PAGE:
When I say that the present is perfect, I am not being metaphorical. I mean this in the most literal sense. Each and every moment of life is all that it can be, i.e. the best that it can be. That is perfection. No, not that theoretical, unattainable, hypothetical, imaginary, abstract, naively-idealistic perfection that we have been all conditioned to chase, but an immediate, concrete, practical, realistically -inevitable, ordinary perfection of all that is.
Perfection, as I see it, isn’t a fantasy of what could be, but a reality of what is. I am, of course, not alone in this worldview; I am not the first mind to have this sentiment. This perspective dates way back.
Here’s how it is phrased in Dzogchen Buddhism:
Everything is pure and spontaneously accomplished from the outset.
Dzogchen (ancient teaching of “natural perfection”), according to Lama Surya Das, is “the summit” of all Buddhist teachings. Here’s another Dzogchen proclamation about the perfection of reality, attributed to 14th century Dzogchen master Longchenpa:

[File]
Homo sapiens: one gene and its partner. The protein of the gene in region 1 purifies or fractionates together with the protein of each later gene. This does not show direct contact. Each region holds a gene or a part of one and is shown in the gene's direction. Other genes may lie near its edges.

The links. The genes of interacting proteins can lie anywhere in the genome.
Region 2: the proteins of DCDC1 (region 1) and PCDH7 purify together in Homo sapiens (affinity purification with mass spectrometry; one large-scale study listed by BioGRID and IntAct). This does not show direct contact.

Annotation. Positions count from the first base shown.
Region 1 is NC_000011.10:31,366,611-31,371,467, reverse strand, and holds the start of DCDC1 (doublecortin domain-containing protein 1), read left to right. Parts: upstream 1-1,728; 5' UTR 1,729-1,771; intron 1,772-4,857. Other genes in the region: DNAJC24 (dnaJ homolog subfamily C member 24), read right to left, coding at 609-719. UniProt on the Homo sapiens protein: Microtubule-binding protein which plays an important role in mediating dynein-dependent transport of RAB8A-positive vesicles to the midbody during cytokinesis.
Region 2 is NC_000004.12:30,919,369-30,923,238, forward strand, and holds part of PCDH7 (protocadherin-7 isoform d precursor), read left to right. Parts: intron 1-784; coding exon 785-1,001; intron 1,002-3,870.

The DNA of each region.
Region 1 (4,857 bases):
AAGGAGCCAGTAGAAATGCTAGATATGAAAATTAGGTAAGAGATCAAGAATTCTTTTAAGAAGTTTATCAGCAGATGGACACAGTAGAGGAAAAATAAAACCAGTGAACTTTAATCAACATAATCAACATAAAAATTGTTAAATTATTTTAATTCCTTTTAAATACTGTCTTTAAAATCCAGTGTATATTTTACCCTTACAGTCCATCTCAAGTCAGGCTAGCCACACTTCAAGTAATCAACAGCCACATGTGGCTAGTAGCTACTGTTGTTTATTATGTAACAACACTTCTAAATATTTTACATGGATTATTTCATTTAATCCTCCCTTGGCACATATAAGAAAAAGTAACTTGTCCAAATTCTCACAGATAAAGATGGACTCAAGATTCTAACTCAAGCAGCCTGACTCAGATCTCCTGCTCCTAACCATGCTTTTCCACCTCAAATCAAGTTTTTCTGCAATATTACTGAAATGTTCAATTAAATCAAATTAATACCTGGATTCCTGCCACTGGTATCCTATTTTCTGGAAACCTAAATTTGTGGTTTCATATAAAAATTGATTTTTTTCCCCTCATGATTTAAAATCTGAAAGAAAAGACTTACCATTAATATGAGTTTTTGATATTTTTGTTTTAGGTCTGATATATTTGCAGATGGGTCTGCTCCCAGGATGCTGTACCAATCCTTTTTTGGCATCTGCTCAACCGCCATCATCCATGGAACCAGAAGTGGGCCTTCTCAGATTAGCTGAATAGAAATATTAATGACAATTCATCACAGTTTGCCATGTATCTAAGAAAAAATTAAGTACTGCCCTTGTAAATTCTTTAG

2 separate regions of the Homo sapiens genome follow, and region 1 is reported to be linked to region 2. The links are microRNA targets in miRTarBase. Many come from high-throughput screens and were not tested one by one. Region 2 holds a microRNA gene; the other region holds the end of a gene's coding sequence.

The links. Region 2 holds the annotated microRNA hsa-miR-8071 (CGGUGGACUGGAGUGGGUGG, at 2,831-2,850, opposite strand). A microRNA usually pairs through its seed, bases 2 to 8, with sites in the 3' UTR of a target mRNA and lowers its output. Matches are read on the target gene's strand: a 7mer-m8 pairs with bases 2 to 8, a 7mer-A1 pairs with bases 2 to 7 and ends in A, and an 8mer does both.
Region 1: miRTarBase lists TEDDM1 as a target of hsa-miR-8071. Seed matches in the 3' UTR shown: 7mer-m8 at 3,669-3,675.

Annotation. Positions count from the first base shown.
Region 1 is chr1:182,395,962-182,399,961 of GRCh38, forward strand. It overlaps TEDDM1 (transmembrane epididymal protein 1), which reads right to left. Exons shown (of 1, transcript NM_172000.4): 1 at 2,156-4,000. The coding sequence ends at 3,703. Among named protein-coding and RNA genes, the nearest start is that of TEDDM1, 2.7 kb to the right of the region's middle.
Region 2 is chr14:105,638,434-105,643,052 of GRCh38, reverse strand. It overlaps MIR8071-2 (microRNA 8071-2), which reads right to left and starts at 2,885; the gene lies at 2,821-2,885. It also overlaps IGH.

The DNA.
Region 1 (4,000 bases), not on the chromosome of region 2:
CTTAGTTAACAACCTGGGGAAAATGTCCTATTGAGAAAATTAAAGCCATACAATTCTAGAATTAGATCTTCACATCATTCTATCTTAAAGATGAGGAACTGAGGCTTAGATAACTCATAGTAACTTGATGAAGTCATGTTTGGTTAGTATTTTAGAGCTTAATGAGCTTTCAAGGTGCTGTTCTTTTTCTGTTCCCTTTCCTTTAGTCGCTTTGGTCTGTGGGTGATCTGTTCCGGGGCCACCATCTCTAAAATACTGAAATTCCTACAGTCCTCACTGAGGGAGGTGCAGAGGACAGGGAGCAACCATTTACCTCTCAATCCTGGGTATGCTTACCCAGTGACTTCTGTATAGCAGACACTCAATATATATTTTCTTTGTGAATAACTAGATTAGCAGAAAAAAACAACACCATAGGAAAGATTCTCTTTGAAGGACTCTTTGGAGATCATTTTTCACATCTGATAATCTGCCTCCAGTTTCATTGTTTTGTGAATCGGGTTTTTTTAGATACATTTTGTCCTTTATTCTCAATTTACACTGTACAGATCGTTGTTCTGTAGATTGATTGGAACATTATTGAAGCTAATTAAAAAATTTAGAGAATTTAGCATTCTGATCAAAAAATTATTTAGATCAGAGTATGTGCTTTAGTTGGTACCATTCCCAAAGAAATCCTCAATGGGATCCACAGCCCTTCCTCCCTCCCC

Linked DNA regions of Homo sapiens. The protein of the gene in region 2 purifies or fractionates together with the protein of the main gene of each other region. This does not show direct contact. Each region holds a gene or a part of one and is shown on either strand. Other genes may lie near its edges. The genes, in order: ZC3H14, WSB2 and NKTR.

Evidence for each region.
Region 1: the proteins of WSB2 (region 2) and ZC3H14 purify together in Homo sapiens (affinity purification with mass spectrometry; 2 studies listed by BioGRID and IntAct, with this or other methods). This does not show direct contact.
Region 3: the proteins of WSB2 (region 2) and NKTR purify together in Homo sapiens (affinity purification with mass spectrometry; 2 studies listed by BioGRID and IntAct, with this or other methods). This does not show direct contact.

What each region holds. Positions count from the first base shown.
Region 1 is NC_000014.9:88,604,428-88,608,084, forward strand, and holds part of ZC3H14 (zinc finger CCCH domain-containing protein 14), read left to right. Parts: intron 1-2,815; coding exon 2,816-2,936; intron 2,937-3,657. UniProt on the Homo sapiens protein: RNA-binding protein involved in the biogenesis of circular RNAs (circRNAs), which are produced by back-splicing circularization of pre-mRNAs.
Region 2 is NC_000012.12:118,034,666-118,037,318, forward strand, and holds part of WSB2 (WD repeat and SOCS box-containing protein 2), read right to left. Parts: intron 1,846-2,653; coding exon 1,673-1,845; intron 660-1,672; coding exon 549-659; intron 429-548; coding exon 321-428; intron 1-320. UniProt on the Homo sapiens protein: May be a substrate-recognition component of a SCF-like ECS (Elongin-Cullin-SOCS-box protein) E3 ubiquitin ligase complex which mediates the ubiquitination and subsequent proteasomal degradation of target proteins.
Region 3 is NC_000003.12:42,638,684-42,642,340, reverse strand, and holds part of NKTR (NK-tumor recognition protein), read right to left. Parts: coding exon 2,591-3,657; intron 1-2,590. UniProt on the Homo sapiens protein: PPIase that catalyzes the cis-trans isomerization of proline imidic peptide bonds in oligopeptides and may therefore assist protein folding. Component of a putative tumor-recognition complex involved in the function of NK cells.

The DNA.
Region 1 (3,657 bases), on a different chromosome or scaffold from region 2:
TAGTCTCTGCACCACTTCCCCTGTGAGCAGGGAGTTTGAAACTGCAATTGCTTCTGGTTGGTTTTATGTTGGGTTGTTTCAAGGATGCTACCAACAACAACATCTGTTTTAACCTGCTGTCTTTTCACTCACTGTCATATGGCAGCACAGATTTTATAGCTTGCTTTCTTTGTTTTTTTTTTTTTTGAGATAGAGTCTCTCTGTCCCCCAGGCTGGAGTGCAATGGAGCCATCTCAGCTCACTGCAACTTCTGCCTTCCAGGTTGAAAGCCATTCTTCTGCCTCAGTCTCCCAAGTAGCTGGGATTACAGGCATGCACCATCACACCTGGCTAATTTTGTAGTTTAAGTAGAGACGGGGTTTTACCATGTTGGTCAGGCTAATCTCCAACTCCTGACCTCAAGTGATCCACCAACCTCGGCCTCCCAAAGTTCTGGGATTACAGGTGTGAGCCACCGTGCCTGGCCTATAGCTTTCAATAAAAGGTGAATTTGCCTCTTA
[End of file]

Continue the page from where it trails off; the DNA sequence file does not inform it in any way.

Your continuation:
Since things are perfect and complete just as they are, beyond good and bad, without adopting and rejecting, one just bursts out laughing!
Monks are poets. And poets are monks. Here’s Walt Whitman for you, in a Dzogchen moment of acceptance, in his Leaves of Grass:
And I will show that there is no imperfection in the present, and can be none in the future…
Or here’s Whitman, echoing the same sentiment, in “Song of Myself:”
There… will never be any more perfection than there is now.
Seeing present as perfect is a baseline of awe. I remember a not too distant time when I myself was a classic perfectionist, sometimes seeing faults, sometimes seeing areas for improvement, but always seeing the potential of what could be while being blind to the perfection of what is. Now, this reality-rejectionist has been reborn as a reality-acceptionist, more interested in the obscure poetry of reality than in rhyming verses of imaginary potentials.
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